If you’ve seen any movie or TV show that features the mafia (such as The Sopranos) or some sort of street gang (like the motorcycle club in Sons of Anarchy) then you’ve probably heard the term RICO before.
Outside of fictional films and television, though, RICO still comes up. You might have heard the term in news stories about the Hells Angels, the Key West and Los Angeles police departments, Major League Baseball, the Gambino and Lucchese crime families, the Latin Kings, and FIFA, to name a few.
Just because you’ve heard the term bandied about, though, doesn’t mean that you really understand what RICO is and how it works – something that is incredibly important if you find yourself indicted on RICO charges.
Because of this, we’re going to dive into RICO law here in Illinois and how it works.
What Is RICO, and What Does It Do?
RICO stands for the Racketeer Influenced and Corrupt Organizations Act. The act was passed in 1970 as a way to shut down entire criminal organizations instead of having to try each person within an organization individually.
For many corrupt criminal organizations, the leaders wouldn’t ever be charged because they would order someone else to commit a crime without actually committing the crime themselves. Under RICO, however, that so-called loophole disappeared, and all members of a corrupt organization can now be prosecuted – even if they didn’t commit the crime in question.
Originally, RICO was created to attack the Mafia, but now it can be used against both legal and illegal enterprises such as gangs, cartels, police departments, politicians, and more.
What Specifically Constitutes a RICO Offense?
To be indicted for RICO, a person must engage in a pattern of racketeering activity in connection with an enterprise. This “pattern” only requires that a person commit two of 35 predicate offenses over a 10-year period for the enterprise.
The 35 predicate offenses are comprised of 27 federal crimes and eight state crimes, and include:
- Drug dealing
- Wire, mail, and other types of fraud
- Obstruction of justice, criminal investigations, or law enforcement
- Tampering with or retaliating against a witness, victim, or informant
- Money laundering
- Interstate transport of stolen goods
- Dealing in obscene matter
Just remember that RICO charges must indicate that there is an enterprise. If someone engages in at least two of these crimes without an enterprise, they can be charged individually for the crimes – but not under the RICO Act.
If you are convicted under the RICO statutes, you can expect to spend 20 years in prison and have to pay $25,000 in fines for each racketeering charge.
How RICO Works in Illinois
Along with the federal crime, our state has its own RICO law.
According to the Illinois RICO law, it is unlawful for any person who intentionally participates in the operation or management of an enterprise, directly or indirectly, to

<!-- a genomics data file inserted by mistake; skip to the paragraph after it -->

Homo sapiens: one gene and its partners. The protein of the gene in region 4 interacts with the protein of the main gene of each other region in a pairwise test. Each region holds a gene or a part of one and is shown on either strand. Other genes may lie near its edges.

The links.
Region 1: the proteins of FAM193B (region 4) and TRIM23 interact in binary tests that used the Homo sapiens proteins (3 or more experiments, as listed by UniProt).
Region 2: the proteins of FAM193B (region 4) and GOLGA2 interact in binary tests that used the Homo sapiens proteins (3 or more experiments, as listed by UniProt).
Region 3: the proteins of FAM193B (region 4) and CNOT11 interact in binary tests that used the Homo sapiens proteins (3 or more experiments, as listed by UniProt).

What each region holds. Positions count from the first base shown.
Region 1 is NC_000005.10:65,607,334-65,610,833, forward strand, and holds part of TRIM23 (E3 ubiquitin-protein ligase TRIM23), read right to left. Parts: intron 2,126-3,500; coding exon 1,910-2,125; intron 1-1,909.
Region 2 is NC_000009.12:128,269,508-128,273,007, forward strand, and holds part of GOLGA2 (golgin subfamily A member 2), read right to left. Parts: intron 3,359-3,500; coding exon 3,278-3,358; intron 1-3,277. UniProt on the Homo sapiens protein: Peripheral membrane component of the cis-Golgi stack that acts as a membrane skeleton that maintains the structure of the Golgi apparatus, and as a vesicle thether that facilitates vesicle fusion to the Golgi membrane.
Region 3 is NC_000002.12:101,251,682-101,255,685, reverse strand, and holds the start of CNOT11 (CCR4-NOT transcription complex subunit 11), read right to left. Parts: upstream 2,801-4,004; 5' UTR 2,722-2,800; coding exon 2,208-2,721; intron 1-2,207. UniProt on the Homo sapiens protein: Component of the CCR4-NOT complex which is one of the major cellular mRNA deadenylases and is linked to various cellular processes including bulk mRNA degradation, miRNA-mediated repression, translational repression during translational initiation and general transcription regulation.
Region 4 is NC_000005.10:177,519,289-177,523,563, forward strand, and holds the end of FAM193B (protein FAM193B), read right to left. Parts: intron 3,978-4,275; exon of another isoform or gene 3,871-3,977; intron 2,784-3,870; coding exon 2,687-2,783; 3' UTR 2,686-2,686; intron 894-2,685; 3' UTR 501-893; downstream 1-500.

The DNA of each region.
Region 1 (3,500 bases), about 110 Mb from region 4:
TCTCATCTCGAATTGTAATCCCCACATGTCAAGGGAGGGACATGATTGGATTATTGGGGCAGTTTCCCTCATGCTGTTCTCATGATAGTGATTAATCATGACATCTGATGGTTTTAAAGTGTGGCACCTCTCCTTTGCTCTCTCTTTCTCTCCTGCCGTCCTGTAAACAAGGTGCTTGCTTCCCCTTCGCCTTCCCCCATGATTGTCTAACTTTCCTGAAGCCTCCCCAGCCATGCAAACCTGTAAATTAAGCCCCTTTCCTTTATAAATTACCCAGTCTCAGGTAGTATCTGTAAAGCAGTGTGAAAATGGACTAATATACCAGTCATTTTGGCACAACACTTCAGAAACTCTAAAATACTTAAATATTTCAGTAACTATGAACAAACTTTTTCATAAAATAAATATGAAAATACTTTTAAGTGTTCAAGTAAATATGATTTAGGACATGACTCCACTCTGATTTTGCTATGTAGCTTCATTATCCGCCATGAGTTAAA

- Knowingly commit an offense, directly or indirectly, through a pattern of predicate activity;
- Knowingly cause another to violate the RICO act; or
- Knowingly conspire to violate the RICO act.
The law specifically states that a predicate offense in Illinois is any offense that is a Class 2 felony or higher, such as murder for hire, first degree murder, kidnapping, trafficking, criminal sexual assault, indecent solicitation, robbery, home invasion, burglary, arson, gunrunning, and too many other offenses to name.
A RICO charge in Illinois is a Class X felony, and can be punished by seven to 30 years in prison and fines and restitution up to $250,000, or twice the gross amount of any intended proceeds of the violation, whichever is higher.
If an unlawful death is part of the charges, then an enhanced prison term of at least 25 years to natural life will be imposed.
Proving a RICO Case
There are five main elements needed to prove a RICO case. Those elements are:
- An enterprise existed, regardless of whether it is a legal or illegal enterprise
- The defendant was connected to the enterprise in question
- The defendant participated in the enterprise’s activities knowingly.
- The enterprise’s activities involved interstate commerce.
- The defendant and at least one other conspirator agreed that the defendant or the conspirator would engage in at least two racketeering acts to further the enterprise.
RICO cases can be especially complicated because they can involve a number of different crimes as well as a complex enterprise. In order to defend against your RICO charges and fight for your rights, you need an experienced Illinois RICO lawyer who will be able to effectively argue that the prosecution does not have the elements it needs to prove their case beyond a reasonable doubt. Reach out to a skilled attorney today to get the justice you deserve.
About the Author
Sami Azhari has been working as a lawyer since 2007, after receiving his Juris Doctor from the Michigan State University College of Law. He has handled numerous state and federal cases, and is known throughout the Chicago and Rolling Meadows area for providing his clients with high-quality, skilled representation. He has been recognized by SuperLawyers, the National Trial Lawyers Association, and other notable organizations, and has spoken at a number of legal conferences.